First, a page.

Title: Double Indemnity
Release Date: July 3, 1944
Director: Billy Wilder
Production Company: Paramount Pictures
When I was a kid, Fred MacMurray always appeared in goofball family films (and the tv series Eight is Enough) as a nice but dimwitted father figure. I also recall him playing a more serious role in The Caine Mutiny, but generally “starring Fred MacMurray” equaled a bad movie for me. Well, watching Double Indemnity makes me reevaluate my opinion of MacMurray’s acting skill. And so much for being a “nice guy,” he’s positively slimy in this movie.
MacMurray plays successful insurance salesman Walter Neff. On a house call to encourage a client to renew his auto insurance, he instead meets the client’s beautiful wife, Phyllis Dietrichson. While flirtatiously bantering, Phyllis inquires about taking out a life insurance policy on her husband without his knowledge. Neff initially acts outraged over the implication of murdering her husband for money. Without too much convincing, though, Neff comes up with a plan to have Mr. Dietrichson killed in way that it looks like an accident on a train, so the plan will pay out double.
The stunning thing about this movie is that although Neff and Phyllis talk about running off together with the money, neither one of them appears to be particularly attracted to the other or interested in the money. They’re behavior is all the more appalling because they seem to be driven by the desire to commit a murder and get away with it rather than lust or greed. Everything is cold and calculated.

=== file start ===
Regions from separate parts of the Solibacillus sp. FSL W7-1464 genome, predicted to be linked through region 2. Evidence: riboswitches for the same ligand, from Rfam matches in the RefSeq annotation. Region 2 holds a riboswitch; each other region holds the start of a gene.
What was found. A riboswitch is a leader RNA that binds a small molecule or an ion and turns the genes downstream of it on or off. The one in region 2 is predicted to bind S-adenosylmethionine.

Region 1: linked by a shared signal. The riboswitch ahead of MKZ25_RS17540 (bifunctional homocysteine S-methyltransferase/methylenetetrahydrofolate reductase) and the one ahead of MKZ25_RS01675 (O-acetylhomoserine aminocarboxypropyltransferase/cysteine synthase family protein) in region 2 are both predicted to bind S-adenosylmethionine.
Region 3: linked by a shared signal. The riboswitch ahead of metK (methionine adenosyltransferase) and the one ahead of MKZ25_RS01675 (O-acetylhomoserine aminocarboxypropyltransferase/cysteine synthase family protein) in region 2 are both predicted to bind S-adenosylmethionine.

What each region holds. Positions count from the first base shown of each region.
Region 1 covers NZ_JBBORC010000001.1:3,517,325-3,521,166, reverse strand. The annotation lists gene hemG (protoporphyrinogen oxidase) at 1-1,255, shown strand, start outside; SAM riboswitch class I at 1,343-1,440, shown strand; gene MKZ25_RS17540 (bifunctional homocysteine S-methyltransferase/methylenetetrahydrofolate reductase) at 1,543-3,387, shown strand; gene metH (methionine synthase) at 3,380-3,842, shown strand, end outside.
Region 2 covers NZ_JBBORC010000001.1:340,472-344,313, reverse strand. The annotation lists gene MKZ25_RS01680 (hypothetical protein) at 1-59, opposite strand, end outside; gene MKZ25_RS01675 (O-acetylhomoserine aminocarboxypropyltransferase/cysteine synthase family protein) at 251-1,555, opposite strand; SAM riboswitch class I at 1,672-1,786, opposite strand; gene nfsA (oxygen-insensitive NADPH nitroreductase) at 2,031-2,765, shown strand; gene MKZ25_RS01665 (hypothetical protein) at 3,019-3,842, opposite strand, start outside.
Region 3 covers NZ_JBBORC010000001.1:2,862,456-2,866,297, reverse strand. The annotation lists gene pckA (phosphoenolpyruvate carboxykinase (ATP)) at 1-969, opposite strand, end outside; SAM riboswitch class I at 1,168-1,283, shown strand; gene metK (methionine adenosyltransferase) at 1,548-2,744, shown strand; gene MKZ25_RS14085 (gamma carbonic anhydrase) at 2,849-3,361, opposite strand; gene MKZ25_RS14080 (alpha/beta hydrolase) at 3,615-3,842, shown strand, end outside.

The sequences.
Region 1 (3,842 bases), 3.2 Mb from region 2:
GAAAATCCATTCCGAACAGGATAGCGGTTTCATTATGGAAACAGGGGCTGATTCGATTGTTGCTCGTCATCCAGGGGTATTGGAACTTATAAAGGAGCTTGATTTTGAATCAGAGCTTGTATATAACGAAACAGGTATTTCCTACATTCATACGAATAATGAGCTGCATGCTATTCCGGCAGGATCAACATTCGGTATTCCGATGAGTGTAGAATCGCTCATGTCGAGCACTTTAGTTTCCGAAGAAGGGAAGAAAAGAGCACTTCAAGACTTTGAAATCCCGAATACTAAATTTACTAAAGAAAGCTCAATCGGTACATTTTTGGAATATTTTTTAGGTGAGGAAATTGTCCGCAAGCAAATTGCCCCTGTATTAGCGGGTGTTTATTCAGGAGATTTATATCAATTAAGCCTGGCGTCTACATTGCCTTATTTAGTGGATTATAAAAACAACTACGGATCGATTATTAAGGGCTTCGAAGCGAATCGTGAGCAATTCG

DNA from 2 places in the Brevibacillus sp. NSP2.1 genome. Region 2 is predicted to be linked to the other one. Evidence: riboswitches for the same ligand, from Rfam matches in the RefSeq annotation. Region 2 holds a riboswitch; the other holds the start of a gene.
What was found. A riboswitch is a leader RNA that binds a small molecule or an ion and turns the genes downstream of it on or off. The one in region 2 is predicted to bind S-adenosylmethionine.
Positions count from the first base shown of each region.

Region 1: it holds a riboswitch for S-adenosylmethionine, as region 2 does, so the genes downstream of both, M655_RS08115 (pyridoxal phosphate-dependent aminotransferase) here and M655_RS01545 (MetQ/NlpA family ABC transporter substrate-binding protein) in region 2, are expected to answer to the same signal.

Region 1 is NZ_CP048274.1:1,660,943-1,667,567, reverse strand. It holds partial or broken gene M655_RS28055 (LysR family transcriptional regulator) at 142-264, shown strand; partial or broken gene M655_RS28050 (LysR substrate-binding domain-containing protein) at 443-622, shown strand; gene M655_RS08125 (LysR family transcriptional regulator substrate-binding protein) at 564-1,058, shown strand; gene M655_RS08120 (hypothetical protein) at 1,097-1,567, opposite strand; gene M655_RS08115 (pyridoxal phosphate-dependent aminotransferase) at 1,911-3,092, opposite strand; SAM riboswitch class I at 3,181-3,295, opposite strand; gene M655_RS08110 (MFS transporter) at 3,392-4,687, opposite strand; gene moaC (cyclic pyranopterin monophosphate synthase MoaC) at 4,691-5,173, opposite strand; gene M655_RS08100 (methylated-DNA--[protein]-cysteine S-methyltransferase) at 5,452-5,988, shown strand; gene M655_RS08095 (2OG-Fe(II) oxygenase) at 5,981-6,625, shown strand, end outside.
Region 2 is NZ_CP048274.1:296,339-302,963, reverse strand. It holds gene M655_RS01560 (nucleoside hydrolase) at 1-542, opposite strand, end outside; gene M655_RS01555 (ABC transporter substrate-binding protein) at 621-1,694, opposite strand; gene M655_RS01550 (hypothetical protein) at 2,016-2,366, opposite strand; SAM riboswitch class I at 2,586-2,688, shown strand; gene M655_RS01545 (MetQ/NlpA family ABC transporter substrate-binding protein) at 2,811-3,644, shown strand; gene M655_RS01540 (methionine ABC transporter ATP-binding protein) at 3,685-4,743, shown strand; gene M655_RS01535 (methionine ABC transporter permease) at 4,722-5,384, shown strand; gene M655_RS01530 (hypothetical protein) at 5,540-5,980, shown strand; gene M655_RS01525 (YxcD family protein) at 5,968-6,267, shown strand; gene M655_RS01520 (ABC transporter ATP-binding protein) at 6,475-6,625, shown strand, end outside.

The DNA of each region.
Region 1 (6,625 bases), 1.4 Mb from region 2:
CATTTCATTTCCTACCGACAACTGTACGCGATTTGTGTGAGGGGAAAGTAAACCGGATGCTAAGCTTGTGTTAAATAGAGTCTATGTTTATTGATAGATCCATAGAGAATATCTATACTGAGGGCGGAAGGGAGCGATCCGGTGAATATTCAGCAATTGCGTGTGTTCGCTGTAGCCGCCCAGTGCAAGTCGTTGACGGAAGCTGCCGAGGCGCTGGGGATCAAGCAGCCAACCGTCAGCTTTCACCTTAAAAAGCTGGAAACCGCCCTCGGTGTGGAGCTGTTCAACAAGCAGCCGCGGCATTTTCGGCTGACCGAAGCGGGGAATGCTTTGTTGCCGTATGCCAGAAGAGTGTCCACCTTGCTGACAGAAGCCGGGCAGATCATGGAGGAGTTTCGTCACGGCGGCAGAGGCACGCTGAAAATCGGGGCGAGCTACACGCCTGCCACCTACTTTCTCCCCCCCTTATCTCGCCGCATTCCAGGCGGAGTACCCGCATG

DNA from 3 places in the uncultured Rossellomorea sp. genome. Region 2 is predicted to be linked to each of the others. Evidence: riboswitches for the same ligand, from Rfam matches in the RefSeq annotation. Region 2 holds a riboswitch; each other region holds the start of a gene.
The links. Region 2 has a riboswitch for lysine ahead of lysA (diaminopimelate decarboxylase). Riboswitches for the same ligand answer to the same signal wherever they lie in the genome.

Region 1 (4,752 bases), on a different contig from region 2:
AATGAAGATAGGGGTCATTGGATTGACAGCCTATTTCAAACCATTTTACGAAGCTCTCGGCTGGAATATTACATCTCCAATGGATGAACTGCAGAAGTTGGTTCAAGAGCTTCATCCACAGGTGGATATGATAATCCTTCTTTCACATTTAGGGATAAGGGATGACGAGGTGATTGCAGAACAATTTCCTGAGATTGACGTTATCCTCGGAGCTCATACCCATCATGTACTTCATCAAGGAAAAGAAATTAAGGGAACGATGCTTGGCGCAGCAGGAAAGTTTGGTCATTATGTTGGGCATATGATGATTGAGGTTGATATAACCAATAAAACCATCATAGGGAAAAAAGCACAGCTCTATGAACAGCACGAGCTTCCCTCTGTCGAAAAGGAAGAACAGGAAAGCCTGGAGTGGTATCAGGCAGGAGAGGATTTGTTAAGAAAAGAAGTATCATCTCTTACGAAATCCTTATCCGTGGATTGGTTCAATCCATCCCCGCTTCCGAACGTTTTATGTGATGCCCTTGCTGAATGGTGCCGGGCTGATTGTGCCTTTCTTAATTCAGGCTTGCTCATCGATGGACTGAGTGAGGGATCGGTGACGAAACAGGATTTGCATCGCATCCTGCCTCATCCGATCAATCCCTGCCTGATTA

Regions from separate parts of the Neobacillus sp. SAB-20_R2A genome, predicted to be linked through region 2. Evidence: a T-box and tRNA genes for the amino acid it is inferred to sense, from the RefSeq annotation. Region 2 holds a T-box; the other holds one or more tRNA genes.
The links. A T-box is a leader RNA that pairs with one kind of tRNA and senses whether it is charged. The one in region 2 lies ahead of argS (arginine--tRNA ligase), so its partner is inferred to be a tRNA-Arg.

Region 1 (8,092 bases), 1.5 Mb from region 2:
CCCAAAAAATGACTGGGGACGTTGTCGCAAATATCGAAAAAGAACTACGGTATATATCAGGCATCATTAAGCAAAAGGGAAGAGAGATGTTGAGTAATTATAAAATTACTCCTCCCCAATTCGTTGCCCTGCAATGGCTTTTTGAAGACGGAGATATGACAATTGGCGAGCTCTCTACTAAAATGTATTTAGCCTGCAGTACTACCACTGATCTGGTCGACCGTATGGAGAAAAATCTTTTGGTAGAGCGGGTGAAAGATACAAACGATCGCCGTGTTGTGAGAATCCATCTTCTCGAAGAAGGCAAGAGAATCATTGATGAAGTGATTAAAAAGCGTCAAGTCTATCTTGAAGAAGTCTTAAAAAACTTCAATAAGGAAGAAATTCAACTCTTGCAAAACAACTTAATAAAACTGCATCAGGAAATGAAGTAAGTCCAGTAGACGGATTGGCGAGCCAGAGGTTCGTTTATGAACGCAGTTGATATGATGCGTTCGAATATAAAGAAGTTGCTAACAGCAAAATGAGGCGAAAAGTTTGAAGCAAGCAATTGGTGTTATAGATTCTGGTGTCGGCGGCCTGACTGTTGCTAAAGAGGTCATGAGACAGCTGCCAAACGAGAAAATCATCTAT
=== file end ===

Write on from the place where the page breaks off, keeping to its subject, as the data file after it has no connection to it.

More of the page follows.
The best part of this movie is Edward G. Robinson as the claims adjuster Barton Keyes. Tasked with saving the insurance company from paying out settlements, Keyes is an expert at determining when there’s something wrong with the claims. Keyes also admires Neff and acts as his mentor and a father figure. Robinson is brilliant in figuring out the details of how the murder went down while still being blind to the fact that the younger man he admires is the murderer.
Double Indemnity is a groundbreaking progenitor of the film noir genre, and its cinematography and lighting have influenced dozens of subsequent films. The snappy dialogue is also memorable, much of it provided by crime novelist Raymond Chandler, who made his screenwriting debut, collaborating with the director, Billy Wilder.